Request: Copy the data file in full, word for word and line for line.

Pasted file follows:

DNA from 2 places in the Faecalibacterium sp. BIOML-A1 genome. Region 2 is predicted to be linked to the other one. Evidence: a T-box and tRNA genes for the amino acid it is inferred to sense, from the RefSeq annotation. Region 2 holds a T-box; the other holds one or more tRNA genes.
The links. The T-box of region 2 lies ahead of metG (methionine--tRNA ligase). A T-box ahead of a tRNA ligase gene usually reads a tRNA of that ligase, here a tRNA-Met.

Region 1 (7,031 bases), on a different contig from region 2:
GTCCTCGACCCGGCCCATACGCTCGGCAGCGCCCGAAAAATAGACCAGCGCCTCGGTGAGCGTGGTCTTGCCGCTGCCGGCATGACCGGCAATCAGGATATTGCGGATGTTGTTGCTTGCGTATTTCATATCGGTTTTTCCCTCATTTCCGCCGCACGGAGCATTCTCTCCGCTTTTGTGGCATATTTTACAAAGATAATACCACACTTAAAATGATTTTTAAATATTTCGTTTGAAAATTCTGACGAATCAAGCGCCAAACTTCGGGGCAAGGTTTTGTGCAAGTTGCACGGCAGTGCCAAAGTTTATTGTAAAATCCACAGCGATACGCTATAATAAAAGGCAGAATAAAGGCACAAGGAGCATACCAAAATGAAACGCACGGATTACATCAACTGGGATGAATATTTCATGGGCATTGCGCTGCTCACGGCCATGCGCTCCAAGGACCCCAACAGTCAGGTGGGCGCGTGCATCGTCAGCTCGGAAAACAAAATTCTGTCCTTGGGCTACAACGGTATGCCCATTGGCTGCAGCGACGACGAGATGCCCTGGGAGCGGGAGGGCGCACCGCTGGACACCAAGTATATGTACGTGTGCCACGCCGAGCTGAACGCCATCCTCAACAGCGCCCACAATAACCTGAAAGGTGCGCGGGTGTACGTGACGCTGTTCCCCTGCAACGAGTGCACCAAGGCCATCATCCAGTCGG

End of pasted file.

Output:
DNA from 2 places in the Faecalibacterium sp. BIOML-A1 genome. Region 2 is predicted to be linked to the other one. Evidence: a T-box and tRNA genes for the amino acid it is inferred to sense, from the RefSeq annotation. Region 2 holds a T-box; the other holds one or more tRNA genes.
The links. The T-box of region 2 lies ahead of metG (methionine--tRNA ligase). A T-box ahead of a tRNA ligase gene usually reads a tRNA of that ligase, here a tRNA-Met.

Region 1 (7,031 bases), on a different contig from region 2:
GTCCTCGACCCGGCCCATACGCTCGGCAGCGCCCGAAAAATAGACCAGCGCCTCGGTGAGCGTGGTCTTGCCGCTGCCGGCATGACCGGCAATCAGGATATTGCGGATGTTGTTGCTTGCGTATTTCATATCGGTTTTTCCCTCATTTCCGCCGCACGGAGCATTCTCTCCGCTTTTGTGGCATATTTTACAAAGATAATACCACACTTAAAATGATTTTTAAATATTTCGTTTGAAAATTCTGACGAATCAAGCGCCAAACTTCGGGGCAAGGTTTTGTGCAAGTTGCACGGCAGTGCCAAAGTTTATTGTAAAATCCACAGCGATACGCTATAATAAAAGGCAGAATAAAGGCACAAGGAGCATACCAAAATGAAACGCACGGATTACATCAACTGGGATGAATATTTCATGGGCATTGCGCTGCTCACGGCCATGCGCTCCAAGGACCCCAACAGTCAGGTGGGCGCGTGCATCGTCAGCTCGGAAAACAAAATTCTGTCCTTGGGCTACAACGGTATGCCCATTGGCTGCAGCGACGACGAGATGCCCTGGGAGCGGGAGGGCGCACCGCTGGACACCAAGTATATGTACGTGTGCCACGCCGAGCTGAACGCCATCCTCAACAGCGCCCACAATAACCTGAAAGGTGCGCGGGTGTACGTGACGCTGTTCCCCTGCAACGAGTGCACCAAGGCCATCATCCAGTCGG